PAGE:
Normally very good at breaking down skills in a way that both teaches and entertains, the I See I Learn series missteps with this entry.
Freda loves playing school and being the teacher, just like Miss Cathy. But when Percy comes to join her, he points out her lack of manners: Miss Cathy “told us that it’s polite to say ‘please’ when you ask for something.” When Freda continues her bossy ways, he plays by himself, joining her when she finally asks politely. Outside, at “recess,” the lessons on being polite continue with “thank you” and “you’re welcome,” but they are couched in a game of catch that is ridiculously polite, to the point of being unbelievable. Scrubba Dub, Carlos, publishing simultaneously, does a better job with its target behavior, teaching children the importance of good hand-washing. When Carlos fails to clean his dirty hands, Miss Cathy leads a discussion on why hand-washing is so important and shows the children the proper hand-washing technique, broken down into flowchart steps on the pages. Unfortunately, rather than use the old standard of “Happy Birthday,” Murphy has children “singing” “One scrubba dub, two scrubba dub…” all the way up to 10. Still, by the end of the book, youngsters will be familiar with both the whys and the hows of hand-washing. Both titles end with a summary and questions.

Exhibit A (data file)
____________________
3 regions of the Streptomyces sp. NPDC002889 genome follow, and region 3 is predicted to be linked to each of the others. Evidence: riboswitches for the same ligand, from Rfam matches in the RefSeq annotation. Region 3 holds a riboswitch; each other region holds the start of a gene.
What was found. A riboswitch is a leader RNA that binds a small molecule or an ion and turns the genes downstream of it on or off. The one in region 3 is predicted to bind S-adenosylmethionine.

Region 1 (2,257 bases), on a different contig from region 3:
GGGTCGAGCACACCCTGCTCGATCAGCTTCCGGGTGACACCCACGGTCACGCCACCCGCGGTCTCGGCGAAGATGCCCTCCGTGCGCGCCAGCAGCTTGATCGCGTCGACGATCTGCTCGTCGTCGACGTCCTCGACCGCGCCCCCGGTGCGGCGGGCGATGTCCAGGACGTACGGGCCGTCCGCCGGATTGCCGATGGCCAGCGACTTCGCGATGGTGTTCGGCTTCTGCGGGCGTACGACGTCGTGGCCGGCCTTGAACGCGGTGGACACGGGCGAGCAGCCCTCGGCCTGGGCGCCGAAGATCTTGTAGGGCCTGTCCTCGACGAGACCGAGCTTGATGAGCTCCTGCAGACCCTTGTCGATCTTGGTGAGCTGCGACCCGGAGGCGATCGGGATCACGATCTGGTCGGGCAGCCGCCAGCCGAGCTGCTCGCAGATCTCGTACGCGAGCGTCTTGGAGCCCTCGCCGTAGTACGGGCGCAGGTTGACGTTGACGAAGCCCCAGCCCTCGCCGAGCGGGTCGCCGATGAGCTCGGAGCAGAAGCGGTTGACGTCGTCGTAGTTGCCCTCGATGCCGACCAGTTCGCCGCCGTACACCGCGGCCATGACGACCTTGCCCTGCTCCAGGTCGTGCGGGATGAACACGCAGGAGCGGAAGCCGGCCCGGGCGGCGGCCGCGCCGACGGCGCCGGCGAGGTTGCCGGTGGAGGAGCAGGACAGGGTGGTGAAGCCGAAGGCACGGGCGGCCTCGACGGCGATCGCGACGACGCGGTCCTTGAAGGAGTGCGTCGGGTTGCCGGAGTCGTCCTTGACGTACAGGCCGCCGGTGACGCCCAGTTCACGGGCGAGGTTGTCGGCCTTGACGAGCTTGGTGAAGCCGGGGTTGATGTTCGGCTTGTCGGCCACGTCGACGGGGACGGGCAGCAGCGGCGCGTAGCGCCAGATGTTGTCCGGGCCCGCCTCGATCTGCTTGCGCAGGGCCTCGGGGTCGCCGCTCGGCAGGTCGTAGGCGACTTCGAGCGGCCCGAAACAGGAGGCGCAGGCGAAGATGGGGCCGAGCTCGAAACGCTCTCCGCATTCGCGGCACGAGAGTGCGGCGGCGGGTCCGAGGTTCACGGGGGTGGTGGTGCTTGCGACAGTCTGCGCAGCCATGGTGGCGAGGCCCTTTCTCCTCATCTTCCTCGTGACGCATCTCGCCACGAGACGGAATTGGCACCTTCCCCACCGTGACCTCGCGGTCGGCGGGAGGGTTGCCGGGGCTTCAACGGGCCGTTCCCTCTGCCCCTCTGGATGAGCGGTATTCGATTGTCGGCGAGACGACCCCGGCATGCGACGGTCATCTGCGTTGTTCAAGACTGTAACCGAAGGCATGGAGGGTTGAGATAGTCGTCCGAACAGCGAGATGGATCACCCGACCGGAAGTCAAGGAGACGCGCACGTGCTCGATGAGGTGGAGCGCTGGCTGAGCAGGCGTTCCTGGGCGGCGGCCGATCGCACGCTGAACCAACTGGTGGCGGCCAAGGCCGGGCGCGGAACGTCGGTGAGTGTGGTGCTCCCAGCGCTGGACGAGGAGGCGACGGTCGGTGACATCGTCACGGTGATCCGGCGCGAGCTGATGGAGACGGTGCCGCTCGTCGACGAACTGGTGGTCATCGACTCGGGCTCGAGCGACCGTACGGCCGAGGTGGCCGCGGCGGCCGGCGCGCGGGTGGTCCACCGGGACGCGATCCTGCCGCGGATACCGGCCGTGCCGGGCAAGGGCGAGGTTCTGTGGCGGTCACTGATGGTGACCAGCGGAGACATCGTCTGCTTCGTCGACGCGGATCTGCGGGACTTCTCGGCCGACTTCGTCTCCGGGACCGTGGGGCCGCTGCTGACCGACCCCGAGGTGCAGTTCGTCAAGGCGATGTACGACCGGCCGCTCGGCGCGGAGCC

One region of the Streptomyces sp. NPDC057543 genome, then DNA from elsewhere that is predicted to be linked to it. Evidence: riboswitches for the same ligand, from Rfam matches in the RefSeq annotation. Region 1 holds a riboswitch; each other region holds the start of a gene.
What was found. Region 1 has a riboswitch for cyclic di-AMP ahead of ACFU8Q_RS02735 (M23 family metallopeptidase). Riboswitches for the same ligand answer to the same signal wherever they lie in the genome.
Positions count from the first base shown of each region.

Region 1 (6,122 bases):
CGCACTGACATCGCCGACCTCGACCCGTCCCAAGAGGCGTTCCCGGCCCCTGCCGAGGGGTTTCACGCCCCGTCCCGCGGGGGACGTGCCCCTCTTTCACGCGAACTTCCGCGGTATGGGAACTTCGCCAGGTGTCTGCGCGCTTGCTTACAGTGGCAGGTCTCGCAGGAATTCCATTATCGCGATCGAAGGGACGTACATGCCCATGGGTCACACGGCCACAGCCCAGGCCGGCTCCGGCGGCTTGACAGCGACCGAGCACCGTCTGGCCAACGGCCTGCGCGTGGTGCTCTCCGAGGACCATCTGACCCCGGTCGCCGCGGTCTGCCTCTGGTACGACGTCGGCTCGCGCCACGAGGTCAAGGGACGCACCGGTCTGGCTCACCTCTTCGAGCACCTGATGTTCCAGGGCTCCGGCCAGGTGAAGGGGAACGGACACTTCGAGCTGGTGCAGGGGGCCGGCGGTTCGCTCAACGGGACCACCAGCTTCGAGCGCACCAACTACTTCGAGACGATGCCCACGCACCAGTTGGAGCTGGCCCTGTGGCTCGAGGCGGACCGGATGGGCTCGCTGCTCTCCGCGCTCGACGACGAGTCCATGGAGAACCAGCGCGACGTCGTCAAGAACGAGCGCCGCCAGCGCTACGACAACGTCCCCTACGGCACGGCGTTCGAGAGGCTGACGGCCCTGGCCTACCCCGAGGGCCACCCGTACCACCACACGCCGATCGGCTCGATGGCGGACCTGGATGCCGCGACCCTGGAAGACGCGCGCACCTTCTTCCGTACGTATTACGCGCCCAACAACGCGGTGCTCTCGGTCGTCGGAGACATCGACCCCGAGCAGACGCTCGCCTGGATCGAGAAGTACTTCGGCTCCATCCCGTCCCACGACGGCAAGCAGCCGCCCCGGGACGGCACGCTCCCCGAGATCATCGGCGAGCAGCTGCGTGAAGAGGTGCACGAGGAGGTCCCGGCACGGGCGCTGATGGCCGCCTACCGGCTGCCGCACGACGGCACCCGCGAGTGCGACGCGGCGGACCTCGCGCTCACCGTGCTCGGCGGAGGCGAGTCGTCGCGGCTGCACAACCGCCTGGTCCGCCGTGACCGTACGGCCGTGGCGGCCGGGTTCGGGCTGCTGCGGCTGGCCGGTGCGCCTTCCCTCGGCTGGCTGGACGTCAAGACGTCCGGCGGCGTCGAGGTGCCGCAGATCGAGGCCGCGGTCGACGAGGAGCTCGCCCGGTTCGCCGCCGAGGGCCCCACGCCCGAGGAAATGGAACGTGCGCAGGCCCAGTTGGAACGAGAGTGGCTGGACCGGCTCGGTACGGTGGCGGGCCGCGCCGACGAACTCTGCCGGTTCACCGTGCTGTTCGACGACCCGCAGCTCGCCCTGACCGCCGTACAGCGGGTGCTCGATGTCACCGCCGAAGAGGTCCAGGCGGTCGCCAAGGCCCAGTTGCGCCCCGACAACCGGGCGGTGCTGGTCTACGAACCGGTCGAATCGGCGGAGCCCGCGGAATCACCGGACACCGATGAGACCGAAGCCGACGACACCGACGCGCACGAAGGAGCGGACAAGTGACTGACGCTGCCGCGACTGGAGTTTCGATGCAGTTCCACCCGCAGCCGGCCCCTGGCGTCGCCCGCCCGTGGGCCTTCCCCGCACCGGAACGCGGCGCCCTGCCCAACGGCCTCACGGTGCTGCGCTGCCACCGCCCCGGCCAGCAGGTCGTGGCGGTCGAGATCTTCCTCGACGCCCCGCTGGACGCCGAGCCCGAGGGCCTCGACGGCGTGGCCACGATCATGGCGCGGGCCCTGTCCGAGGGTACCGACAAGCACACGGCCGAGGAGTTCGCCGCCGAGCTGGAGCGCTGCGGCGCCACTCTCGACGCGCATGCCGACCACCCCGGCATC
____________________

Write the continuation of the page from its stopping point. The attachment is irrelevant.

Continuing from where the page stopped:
Didacticism tops the charts with Freda, but co-publishing Carlos is on the money. (Picture book. 2-5)